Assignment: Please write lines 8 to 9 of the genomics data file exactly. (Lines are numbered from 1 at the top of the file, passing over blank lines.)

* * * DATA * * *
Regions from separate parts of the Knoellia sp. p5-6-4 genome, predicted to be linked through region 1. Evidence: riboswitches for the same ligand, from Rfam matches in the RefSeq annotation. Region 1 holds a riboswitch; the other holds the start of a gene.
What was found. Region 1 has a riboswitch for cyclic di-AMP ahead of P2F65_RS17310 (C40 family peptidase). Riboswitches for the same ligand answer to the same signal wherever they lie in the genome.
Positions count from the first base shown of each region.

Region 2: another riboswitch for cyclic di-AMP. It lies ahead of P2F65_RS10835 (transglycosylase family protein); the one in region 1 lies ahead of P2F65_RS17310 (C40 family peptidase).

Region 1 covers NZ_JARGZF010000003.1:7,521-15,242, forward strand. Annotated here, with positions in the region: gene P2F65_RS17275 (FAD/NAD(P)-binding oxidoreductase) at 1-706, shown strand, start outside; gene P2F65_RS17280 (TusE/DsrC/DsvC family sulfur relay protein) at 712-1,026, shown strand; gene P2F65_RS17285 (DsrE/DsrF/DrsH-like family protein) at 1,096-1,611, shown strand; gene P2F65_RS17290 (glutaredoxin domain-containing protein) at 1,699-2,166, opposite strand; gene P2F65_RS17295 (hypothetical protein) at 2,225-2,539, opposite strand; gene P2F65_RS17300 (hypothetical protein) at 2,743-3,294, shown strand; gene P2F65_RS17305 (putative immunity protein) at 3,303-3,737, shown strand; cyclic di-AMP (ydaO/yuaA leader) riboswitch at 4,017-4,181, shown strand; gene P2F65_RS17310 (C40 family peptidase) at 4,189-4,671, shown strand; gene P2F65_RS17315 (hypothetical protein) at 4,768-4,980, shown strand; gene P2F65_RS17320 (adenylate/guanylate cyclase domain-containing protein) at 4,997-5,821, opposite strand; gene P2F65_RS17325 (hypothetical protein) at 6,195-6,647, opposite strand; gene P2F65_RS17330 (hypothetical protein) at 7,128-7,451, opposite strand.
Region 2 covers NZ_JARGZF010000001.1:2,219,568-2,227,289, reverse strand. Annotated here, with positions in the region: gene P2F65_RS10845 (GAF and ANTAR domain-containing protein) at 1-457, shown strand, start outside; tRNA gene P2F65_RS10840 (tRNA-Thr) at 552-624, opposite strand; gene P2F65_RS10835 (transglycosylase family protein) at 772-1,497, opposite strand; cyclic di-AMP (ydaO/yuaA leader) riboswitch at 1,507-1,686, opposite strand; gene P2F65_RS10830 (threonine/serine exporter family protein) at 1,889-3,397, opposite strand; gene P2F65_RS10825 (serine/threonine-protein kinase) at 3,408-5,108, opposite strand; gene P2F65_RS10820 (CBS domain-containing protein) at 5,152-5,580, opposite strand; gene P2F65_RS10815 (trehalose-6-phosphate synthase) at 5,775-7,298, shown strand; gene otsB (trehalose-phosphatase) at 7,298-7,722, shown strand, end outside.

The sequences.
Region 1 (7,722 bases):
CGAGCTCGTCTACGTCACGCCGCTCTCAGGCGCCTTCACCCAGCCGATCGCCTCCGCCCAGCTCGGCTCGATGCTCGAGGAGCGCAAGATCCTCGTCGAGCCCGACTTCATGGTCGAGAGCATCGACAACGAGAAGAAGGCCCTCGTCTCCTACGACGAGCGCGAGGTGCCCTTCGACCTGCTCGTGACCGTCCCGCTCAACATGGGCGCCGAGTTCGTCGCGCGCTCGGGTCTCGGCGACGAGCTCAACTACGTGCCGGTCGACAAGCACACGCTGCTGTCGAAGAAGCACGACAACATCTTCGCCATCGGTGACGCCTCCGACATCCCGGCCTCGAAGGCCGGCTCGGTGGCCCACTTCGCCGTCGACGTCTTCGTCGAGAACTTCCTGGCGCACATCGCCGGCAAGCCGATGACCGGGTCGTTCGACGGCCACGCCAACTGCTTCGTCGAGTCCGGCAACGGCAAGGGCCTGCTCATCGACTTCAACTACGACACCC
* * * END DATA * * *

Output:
Region 1 (7,722 bases):
CGAGCTCGTCTACGTCACGCCGCTCTCAGGCGCCTTCACCCAGCCGATCGCCTCCGCCCAGCTCGGCTCGATGCTCGAGGAGCGCAAGATCCTCGTCGAGCCCGACTTCATGGTCGAGAGCATCGACAACGAGAAGAAGGCCCTCGTCTCCTACGACGAGCGCGAGGTGCCCTTCGACCTGCTCGTGACCGTCCCGCTCAACATGGGCGCCGAGTTCGTCGCGCGCTCGGGTCTCGGCGACGAGCTCAACTACGTGCCGGTCGACAAGCACACGCTGCTGTCGAAGAAGCACGACAACATCTTCGCCATCGGTGACGCCTCCGACATCCCGGCCTCGAAGGCCGGCTCGGTGGCCCACTTCGCCGTCGACGTCTTCGTCGAGAACTTCCTGGCGCACATCGCCGGCAAGCCGATGACCGGGTCGTTCGACGGCCACGCCAACTGCTTCGTCGAGTCCGGCAACGGCAAGGGCCTGCTCATCGACTTCAACTACGACACCC